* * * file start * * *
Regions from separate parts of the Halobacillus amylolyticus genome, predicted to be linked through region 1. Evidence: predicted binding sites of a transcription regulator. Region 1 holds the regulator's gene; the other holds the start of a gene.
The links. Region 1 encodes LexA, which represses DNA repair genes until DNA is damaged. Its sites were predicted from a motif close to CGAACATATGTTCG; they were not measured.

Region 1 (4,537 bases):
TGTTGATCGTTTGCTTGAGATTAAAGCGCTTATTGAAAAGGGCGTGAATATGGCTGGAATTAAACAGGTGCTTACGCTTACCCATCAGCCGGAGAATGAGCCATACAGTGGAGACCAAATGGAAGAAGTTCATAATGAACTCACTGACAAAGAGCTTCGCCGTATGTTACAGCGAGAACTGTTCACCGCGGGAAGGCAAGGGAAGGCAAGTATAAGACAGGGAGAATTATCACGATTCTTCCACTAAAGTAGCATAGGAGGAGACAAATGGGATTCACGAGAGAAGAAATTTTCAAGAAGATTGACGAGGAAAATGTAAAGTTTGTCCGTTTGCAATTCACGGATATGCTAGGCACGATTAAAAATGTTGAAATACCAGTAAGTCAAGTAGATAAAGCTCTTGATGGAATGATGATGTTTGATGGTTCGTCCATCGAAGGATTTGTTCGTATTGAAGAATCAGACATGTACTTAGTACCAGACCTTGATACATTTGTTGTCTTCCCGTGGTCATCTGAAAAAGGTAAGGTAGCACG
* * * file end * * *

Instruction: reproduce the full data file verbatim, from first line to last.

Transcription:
Regions from separate parts of the Halobacillus amylolyticus genome, predicted to be linked through region 1. Evidence: predicted binding sites of a transcription regulator. Region 1 holds the regulator's gene; the other holds the start of a gene.
The links. Region 1 encodes LexA, which represses DNA repair genes until DNA is damaged. Its sites were predicted from a motif close to CGAACATATGTTCG; they were not measured.

Region 1 (4,537 bases):
TGTTGATCGTTTGCTTGAGATTAAAGCGCTTATTGAAAAGGGCGTGAATATGGCTGGAATTAAACAGGTGCTTACGCTTACCCATCAGCCGGAGAATGAGCCATACAGTGGAGACCAAATGGAAGAAGTTCATAATGAACTCACTGACAAAGAGCTTCGCCGTATGTTACAGCGAGAACTGTTCACCGCGGGAAGGCAAGGGAAGGCAAGTATAAGACAGGGAGAATTATCACGATTCTTCCACTAAAGTAGCATAGGAGGAGACAAATGGGATTCACGAGAGAAGAAATTTTCAAGAAGATTGACGAGGAAAATGTAAAGTTTGTCCGTTTGCAATTCACGGATATGCTAGGCACGATTAAAAATGTTGAAATACCAGTAAGTCAAGTAGATAAAGCTCTTGATGGAATGATGATGTTTGATGGTTCGTCCATCGAAGGATTTGTTCGTATTGAAGAATCAGACATGTACTTAGTACCAGACCTTGATACATTTGTTGTCTTCCCGTGGTCATCTGAAAAAGGTAAGGTAGCACG